Fujitsu will 'possibly' be 'on the hook' for compensation for victims of Post Office Horizon scandal, minister says

9 January 2024, 08:40 | Updated: 9 January 2024, 10:46

Mel Stride discusses with Nick Ferrari the aims of the public inquiry into the Horizon scandal

EJ Ward

By EJ Ward

Fujitsu will "quite possibly" have to pay compensation if the inquiry concludes the company has blundered, Mel Stride has said.

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Speaking to LBC's Nick Ferrari at Breakfast, Work and Pensions Secretary Mel Stride said "it won't necessarily just be the taxpayer" who is "on the hook for this money".

After Nick asked if the £58bn company Fujitsu, the firm behind the faulty Horizon accounting software, should be paying compensation, the Secretary of State said it would depend on the public inquiry result.

"We've got this public inquiry underway. One of the things it's going to look at... is where does culpability lie? Who is responsible, who knew what when, who did things they shouldn't have done and so on?

"And to the extent that that culpability rests upon the shoulders of others than Government, then I think you can expect ministers to come to the appropriate conclusions. And perhaps it won't be just the taxpayer that is on the hook for those costs."

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Mel Stride stopped short of saying Fujitsu should be barred from winning government contracts while the Post Office inquiry is ongoing.

But, he said the inquiry would look into current government contracts, including one recently signed with Defra for flood warnings.

"It's right we have a thorough assessment... we need to answer those questions once the inquiry concludes," Mr Stride said.

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The conversation comes after ministers started to draw up plans to hasten the clearing of the names of hundreds subpostmasters who were wrongfully convicted in the Horizon scandal.

Post Office minister Kevin Hollinrake told MPs on Monday that ways to overturn the convictions were being investigated, including possible legislation.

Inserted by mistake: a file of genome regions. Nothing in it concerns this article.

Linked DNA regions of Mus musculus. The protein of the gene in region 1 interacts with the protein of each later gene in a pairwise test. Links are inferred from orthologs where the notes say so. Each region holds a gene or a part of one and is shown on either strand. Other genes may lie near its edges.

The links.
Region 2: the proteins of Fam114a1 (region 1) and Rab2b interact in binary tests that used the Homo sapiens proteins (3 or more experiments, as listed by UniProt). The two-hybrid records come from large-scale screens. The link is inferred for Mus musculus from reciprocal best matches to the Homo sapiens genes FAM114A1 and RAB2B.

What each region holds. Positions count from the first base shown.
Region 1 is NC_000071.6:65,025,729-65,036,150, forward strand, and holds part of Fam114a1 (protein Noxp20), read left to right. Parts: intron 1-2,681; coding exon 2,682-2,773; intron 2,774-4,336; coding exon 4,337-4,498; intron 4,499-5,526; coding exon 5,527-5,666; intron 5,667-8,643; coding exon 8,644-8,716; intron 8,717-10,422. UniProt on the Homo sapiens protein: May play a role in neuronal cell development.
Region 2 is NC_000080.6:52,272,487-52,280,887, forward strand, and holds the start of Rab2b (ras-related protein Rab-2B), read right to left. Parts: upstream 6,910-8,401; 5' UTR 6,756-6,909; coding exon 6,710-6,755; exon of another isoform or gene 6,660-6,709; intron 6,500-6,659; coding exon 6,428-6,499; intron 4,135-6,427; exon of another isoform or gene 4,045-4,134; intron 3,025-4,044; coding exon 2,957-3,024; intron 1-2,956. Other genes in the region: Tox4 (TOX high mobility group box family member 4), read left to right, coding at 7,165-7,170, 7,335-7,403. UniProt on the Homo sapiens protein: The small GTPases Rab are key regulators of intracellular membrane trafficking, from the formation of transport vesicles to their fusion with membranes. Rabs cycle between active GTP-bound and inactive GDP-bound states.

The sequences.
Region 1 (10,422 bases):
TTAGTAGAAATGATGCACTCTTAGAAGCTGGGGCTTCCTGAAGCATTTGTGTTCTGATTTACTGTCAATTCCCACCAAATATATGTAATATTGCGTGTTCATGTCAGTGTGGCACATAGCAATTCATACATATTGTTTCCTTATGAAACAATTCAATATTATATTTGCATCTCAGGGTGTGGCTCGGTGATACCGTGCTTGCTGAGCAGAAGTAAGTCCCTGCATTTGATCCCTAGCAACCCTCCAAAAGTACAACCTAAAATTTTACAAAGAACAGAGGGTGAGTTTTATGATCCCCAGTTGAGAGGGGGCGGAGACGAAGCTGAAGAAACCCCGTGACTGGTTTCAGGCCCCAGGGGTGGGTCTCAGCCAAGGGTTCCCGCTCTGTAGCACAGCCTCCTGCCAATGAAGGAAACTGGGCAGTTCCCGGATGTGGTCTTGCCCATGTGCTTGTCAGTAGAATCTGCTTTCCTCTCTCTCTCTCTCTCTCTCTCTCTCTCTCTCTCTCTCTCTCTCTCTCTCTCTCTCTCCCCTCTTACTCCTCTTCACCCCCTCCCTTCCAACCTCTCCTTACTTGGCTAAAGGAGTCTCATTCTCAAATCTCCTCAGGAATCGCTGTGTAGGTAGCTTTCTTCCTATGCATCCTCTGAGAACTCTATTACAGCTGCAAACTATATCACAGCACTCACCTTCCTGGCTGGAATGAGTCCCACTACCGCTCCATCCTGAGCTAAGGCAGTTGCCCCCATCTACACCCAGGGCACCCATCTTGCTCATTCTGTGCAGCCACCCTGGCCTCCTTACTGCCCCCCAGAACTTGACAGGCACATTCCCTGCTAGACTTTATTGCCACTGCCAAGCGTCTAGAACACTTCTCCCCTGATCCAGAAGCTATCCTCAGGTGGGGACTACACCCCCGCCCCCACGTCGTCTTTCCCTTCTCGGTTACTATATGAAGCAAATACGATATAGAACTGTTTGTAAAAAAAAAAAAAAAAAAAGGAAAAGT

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Mr Hollinrake hinted at a solution as soon as this week after the Government scrambled to take action after the miscarriage of justice was brought into the spotlight by an ITV drama.

Former Post Office boss Paula Vennells was coming under increasing pressure over her CBE after Rishi Sunak signalled he would support a committee looking into the honour.

The Prime Minister's official spokesman said he would "strongly support" the Honours Forfeiture Committee if it decided to look at stripping the gong.

Mr Hollinrake vowed to "leave no stone unturned" amid pressure to quash the convictions and speed up the awarding of compensation to those affected by the Horizon IT system error.

He updated the Commons after holding a "very positive meeting" with Justice Secretary Alex Chalk as they discussed how to help the convicted branch managers clear their names.

With more than 700 subpostmasters having received criminal convictions for allegations such as theft and false accounting, Mr Hollinrake acknowledged the "slow pace" of them being cleared.

"We have devised some options for resolving the outstanding criminal convictions with much more pace," the minister said.

"While the scale of the problem is immense, the Government is unwavering in its resolve to tackle it, to compensate those affected and to leave no stone unturned in the pursuit of justice."